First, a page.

Beating the system: engaging the “unreachable” on social media

An image of Dr Rebecca Smethurst, aka Dr Becky, on a backdrop of a composite image of different nebulae and galaxies.
Dr Rebecca Smethurst

Social media platforms are a ubiquitous communication tool, with nearly two billion people using Facebook every day, for example. But these platforms curate their offer, with neural networks using algorithms to recommend content to their users, using inputs such as age, gender and location. For sciences including astronomy the result is a largely male audience watching, listening and reading to content from men. Now one leading woman astronomer, Dr Becky Smethurst of the University of Oxford, is finding ways to overcome this bias, not least via her YouTube channel and its 400,000 subscribers. She presented her work at the National Astronomy Meeting at the University of Warwick on Tuesday 13 July.

TikTok, Instagram, Facebook, Twitter and YouTube are often excellent ways to reach a huge global audience and engage them with scientific topics. The challenge for science communicators is to overcome their inherent bias, where notably science is a “male” topic, and 23 of the top 25 YouTube science and technology channels are run by men. Algorithms then recommend them to other men, and so exclude other audiences such as young girls from seeing that content unless they make a particular effort to find it.

Becky is best known online through her YouTube channel “Dr Becky”, with over 400,000 subscribers and 28 million views to date. She uses this to overcome the constraints set by recommendation algorithms and connect with “unreachable” audiences. Part of her approach is to disguise a science video as something else, for example a review of memes or a day in the life video. People click on the video and watch it if it is a format they’re familiar with, and in the process learn some science.

Subsequently this means they will be more likely to be recommended more science content. Using this approach for her channel, Becky notes that this approach increased engagement with 13-24 year olds by a factor of 4, and with women by a factor of 11, above the base level from the recommendation algorithm.

Becky comments: “I like think of this as a science Trojan horse, using completely different ideas to bring people to astronomy. We desperately need to widen the pool of people coming into science, and I hope that my channel is making a real difference, so that everyone sees astronomy as something they can engage with and enjoy.”

Notes for editors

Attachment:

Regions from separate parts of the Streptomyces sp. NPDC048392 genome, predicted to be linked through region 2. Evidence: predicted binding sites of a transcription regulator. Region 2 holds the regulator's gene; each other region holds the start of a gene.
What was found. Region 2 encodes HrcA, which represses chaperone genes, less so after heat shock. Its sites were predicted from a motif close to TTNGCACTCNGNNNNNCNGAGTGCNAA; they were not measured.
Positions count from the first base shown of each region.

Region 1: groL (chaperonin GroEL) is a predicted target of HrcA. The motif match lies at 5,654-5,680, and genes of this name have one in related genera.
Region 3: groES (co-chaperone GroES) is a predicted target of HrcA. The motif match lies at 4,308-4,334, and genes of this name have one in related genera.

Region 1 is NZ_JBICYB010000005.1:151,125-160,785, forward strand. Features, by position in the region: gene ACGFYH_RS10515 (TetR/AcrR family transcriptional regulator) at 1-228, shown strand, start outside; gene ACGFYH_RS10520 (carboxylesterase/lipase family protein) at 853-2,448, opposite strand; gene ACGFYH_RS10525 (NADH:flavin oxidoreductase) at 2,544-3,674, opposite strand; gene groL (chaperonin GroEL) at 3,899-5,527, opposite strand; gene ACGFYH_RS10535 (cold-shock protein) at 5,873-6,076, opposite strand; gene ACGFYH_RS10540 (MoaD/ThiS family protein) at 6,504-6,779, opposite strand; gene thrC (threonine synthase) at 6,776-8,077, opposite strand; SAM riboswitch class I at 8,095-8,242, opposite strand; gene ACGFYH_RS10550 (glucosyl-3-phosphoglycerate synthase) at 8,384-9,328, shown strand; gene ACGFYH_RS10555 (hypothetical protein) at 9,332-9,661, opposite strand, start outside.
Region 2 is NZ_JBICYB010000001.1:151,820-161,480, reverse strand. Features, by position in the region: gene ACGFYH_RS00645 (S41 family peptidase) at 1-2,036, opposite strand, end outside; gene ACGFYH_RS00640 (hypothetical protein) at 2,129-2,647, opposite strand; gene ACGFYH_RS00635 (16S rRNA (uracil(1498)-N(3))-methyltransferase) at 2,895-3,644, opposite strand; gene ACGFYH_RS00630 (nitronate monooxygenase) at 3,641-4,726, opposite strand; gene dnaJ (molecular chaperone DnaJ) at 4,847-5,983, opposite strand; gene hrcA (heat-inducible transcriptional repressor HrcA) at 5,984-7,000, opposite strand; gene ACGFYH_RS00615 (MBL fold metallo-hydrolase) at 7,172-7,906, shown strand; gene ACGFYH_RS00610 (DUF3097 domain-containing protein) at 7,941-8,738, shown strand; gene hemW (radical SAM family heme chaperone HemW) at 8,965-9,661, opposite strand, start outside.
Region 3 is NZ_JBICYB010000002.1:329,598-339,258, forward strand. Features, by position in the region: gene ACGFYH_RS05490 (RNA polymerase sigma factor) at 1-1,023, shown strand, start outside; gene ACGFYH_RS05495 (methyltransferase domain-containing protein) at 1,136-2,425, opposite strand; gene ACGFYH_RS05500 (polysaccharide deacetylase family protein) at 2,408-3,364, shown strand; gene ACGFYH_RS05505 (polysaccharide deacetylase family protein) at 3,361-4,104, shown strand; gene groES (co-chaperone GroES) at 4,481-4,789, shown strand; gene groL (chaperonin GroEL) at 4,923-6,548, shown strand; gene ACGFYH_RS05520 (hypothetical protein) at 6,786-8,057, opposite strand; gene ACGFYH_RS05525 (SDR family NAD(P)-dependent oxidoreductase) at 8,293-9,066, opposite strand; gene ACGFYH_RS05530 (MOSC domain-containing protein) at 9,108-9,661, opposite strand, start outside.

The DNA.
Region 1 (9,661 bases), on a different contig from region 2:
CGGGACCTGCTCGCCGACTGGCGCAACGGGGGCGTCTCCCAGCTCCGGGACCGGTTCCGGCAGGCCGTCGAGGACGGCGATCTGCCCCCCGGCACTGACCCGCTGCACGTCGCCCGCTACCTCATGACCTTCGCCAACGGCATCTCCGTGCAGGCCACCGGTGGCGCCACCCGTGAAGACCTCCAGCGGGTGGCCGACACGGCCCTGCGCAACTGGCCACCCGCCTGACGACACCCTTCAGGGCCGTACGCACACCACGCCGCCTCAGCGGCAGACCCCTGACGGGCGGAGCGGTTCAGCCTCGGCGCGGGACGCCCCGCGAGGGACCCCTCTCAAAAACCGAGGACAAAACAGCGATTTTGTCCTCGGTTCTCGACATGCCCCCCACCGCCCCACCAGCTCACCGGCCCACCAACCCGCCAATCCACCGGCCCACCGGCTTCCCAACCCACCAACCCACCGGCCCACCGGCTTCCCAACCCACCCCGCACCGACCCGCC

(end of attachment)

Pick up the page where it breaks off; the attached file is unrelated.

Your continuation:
The Dr Becky YouTube channel has more than 450,000 subscribers drawn from an unusually diverse audience.

About NAM 2022

The NAM 2022 conference is principally sponsored by the Royal Astronomical Society (RAS), the Science and Technology Facilities Council (STFC) and the University of Warwick. Keep up with the latest conference news on Twitter.

About the Royal Astronomical Society

The Royal Astronomical Society (RAS), founded in 1820, encourages and promotes the study of astronomy, solar-system science, geophysics and closely related branches of science. The RAS organises scientific meetings, publishes international research and review journals, recognises outstanding achievements by the award of medals and prizes, maintains an extensive library, supports education through grants and outreach activities and represents UK astronomy nationally and internationally. Its more than 4,000 members (Fellows), a third based overseas, include scientific researchers in universities, observatories and laboratories as well as historians of astronomy and others.

Follow the RAS on TwitterFacebookInstagram and YouTube. Listen and subscribe to the Supermassive Podcast here.

About the Science and Technology Facilities Council

The Science and Technology Facilities Council (STFC) is part of UK Research and Innovation – the UK body which works in partnership with universities, research organisations, businesses, charities, and government to create the best possible environment for research and innovation to flourish. STFC funds and supports research in particle and nuclear physics, astronomy, gravitational research and astrophysics, and space science and also operates a network of five national laboratories, including the Rutherford Appleton Laboratory and the Daresbury Laboratory, as well as supporting UK research at a number of international research facilities including CERN, FERMILAB, the ESO telescopes in Chile and many more.

STFC's Astronomy and Space Science programme provides support for a wide range of facilities, research groups and individuals in order to investigate some of the highest priority questions in astrophysics, cosmology and solar system science. STFC's astronomy and space science programme is delivered through grant funding for research activities, and also through support of technical activities at STFC's UK Astronomy Technology Centre and RAL Space at the Rutherford Appleton Laboratory. STFC also supports UK astronomy through the international European Southern Observatory and the Square Kilometre Array Organisation.

Follow STFC on Twitter.

About the University of Warwick

The University of Warwick is one of the world’s leading research institutions, ranked in the UK’s top 10 and world top 80 universities. Since its foundation in 1965 Warwick has established a reputation of scientific excellence, through the Faculty of Science, Engineering and Medicine (which includes WMG and the Warwick Medical School).

Submitted by Gurjeet Kahlon on Wed, 13/07/2022 - 14:29